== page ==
Collecting clues: Cancer registries might have an answer
■ The data gathered in these repositories play a key role in the constant struggle against cancer morbidity and mortality.
By Kathleen Phalen Tomaselli amednews correspondent — Posted April 17, 2006
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Elyce H. Cardonick, MD, didn't begin her cancer registry with the first pregnant cancer patient she treated. It was after she saw several and was struck by the scarcity of related case information that she started the collection.
"The last thing people think about is walking into an oncologist's office pregnant," says Dr. Cardonick, assistant professor of obstetrics and gynecology in the division of maternal fetal medicine at Cooper University Hospital in Hamilton, N.J. She now maintains her own cancer registry of 240 women from around the world.
"Approaches are so individualized. Collecting cases can lead to a more standardized way of caring for these women. With the registry, I can say, 'Here are 80 others with breast cancer who were pregnant, and this was their treatment; here are their outcomes.' ... It gives the doctor and the patient confidence."
Dr. Cardonick's effort is but one example of how cancer registries function on a variety of levels -- locally, nationally and internationally. Overall, these intertwined repositories are an important part of efforts to reach a better understanding of diagnosis, treatment and prevention.
The concept behind them has been in use for centuries. Records indicate that the earliest observations of patterns of disease occurred in the 17th century, as elders gathered death information for publication in London's weekly Bill of Mortality. By the 18th century, Bernardino Ramazzini, in his De Morbis Artificum Diatriba, noted an increased risk of breast cancer in nuns, and Sir Percival Potts linked scrotal cancer in chimney sweeps to soot exposure.
Through the years, the evolution of modern cancer registries continued. In 1956, the American College of Surgeons developed an approval program for hospital-based cancer registries. Today, 75% of all national data are submitted to the ACS.
"The value of cancer registries in population research is immeasurable," says Holly L. Howe, PhD, director of the North American Assn. of Central Cancer Registries, a collaborative organization for cancer registries, governmental agencies and professional and private groups. "Through linkage with other data systems, the information can give us insight into getting effective treatments to the general population that will have an impact on survival and mortality."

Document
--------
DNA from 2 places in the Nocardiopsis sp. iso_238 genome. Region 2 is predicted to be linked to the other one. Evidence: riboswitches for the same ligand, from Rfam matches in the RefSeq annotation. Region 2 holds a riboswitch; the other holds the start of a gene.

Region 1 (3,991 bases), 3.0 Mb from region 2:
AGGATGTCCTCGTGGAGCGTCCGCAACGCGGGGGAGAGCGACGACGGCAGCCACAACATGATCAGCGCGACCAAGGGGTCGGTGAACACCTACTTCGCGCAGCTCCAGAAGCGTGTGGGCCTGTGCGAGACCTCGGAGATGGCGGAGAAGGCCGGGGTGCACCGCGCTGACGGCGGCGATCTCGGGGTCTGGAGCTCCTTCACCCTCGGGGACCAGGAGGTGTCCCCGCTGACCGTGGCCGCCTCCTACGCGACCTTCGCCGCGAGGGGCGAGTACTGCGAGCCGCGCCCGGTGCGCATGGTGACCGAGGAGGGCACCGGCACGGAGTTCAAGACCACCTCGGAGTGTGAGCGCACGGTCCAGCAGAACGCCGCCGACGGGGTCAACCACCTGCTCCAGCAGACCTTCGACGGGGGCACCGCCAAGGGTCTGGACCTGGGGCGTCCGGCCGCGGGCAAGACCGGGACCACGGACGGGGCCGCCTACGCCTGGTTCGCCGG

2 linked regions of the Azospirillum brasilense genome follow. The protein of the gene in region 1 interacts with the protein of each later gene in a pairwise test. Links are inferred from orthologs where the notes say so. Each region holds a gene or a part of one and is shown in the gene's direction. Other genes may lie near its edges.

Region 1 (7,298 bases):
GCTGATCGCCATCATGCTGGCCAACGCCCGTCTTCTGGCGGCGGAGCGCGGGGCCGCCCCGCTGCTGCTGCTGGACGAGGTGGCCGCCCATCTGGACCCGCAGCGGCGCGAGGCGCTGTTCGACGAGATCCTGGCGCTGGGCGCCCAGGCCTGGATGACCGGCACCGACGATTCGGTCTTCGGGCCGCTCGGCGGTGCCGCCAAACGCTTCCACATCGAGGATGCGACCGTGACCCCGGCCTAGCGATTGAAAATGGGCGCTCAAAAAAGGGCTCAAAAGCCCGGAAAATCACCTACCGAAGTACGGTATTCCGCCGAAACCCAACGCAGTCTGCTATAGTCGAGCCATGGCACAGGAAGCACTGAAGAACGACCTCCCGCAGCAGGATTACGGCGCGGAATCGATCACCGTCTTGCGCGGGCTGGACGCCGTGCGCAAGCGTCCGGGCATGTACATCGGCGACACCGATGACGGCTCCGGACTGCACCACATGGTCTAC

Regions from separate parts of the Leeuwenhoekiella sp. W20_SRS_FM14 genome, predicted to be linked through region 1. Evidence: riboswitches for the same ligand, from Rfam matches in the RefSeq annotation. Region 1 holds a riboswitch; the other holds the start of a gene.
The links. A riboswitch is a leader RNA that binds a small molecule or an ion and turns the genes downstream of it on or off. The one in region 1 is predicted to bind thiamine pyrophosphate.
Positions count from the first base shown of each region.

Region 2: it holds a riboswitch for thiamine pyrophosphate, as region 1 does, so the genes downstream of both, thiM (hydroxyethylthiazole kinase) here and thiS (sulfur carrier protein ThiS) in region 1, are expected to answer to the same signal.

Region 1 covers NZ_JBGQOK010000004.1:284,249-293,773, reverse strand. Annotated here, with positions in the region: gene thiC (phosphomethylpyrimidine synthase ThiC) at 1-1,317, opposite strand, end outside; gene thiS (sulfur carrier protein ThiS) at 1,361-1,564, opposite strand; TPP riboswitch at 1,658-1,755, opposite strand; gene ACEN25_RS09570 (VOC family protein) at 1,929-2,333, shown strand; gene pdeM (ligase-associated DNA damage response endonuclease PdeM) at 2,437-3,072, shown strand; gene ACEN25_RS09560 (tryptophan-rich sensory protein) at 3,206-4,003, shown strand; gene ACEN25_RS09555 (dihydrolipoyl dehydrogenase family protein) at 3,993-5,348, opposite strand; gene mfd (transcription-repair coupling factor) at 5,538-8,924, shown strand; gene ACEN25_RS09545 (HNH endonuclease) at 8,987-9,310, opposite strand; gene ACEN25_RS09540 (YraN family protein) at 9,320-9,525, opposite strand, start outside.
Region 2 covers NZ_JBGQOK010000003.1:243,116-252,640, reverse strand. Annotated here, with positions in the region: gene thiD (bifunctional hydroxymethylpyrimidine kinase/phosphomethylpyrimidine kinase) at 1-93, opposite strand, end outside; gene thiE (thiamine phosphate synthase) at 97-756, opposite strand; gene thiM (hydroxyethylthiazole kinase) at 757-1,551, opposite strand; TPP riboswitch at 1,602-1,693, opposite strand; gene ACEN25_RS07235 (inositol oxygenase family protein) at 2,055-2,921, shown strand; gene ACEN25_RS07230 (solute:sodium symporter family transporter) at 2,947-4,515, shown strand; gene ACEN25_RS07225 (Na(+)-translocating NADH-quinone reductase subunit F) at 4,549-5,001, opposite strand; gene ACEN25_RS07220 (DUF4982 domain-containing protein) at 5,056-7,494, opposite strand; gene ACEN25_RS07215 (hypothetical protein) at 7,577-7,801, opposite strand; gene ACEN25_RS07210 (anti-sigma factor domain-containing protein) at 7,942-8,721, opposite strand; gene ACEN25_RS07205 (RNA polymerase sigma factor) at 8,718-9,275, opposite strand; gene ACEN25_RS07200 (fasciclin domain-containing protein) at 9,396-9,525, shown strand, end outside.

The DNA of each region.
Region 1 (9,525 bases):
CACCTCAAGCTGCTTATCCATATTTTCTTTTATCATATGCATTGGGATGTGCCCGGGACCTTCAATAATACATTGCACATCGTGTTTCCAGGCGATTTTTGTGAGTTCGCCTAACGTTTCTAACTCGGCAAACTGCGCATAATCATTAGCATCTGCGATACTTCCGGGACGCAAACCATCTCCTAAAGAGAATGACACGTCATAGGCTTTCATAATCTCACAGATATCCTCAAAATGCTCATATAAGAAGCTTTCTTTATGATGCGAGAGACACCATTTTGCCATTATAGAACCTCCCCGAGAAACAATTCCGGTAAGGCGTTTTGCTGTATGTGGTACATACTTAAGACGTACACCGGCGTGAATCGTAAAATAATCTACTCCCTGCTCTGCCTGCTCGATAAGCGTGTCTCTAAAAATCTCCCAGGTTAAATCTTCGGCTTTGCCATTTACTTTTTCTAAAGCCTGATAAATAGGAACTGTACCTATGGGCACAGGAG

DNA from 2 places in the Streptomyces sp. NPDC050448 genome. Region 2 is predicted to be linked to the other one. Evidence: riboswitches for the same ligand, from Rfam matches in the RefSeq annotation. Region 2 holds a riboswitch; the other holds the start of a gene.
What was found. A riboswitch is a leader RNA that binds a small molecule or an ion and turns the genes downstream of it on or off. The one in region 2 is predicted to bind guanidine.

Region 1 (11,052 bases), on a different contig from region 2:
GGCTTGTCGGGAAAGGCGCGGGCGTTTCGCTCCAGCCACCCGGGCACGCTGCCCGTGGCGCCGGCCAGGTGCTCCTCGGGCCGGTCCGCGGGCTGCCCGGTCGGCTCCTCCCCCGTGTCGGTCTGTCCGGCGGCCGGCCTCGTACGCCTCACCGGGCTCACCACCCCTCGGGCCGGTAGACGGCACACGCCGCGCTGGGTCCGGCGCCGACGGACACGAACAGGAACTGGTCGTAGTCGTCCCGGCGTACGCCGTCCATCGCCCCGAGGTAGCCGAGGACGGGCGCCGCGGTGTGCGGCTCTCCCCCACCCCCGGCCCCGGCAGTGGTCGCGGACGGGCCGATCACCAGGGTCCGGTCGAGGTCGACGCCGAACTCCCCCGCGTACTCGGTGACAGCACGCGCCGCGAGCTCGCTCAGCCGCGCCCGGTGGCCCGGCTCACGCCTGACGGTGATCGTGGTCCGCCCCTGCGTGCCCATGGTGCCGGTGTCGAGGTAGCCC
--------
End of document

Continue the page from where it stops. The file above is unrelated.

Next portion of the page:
Early registries were little more than uncultivated card files of data. Not until government funding supported state and national registry programs and laws establishing many cancers as reportable diseases did these caches of information become vital weapons in the war against this disease.
"Cancer registries are key in tracking the U.S. cancer burden. They provide a real foundation for research," says Brenda Edwards, PhD, associate director for the National Cancer Institute's Surveillance, Epidemiology and End Results program, or SEER. "We've been collecting data since 1973, tracking incidence, survival, treatment patterns by modality, treatment-related complications, patterns of care by location or population, cost of care, survival and treatment by race, and quality of life of survivors."
Primary care physicians play an important role in this system, because they are on the front lines of seeing patients and families, says James Evans, MD, PhD, a geneticist and director of the adult genetics program at the University of North Carolina in Chapel Hill, which keeps a genetic cancer registry. "They are the most important link in all this."
Data bubbling upwards
These repositories track life, death, cancer diagnosis and treatment, and often operate in seamless silence as data increase year by year. And as scientists study meticulously gathered patient stories, cancer's mysterious language begins to unravel, and public health interventions become possible.
"The data is bubbling from the bottom," says Sharon Metzger, the manager of the cancer registry at Johns Hopkins Kimmel Cancer Center in Baltimore. "We can look at cancer across the board -- local, regional, state, national. We gather benchmarking data to really improve patient care and quality."
Examples of how registries lead to improvements in care and detection of patterns dot the national and international landscape.
In South Carolina, for instance, Karen Mace's daily work with a hospital registry begins with a stack of charts from which she gleans patient data -- demographic, medical history, co-morbidities, type of cancer, diagnosis, stage at diagnosis and treatment. It's an archive she'll update for each patient entered in the registry for the remainder of that patient's life. It initially can take a registrar more than an hour per case.
"We collect the data from the medical record," says Mace, a certified tumor cancer registrar for Bon Secours St. Francis Health System in Greenville, S.C., adding that the Health Insurance Portability and Accountability Act requires releases that all patients sign when admitted. "Then I call physicians and get any missing information."
As part of the process, daily admissions are checked for patients in the registry. In addition, the Social Security Death Index is scanned, and letters are sent to primary care doctors, surgeons and oncologists.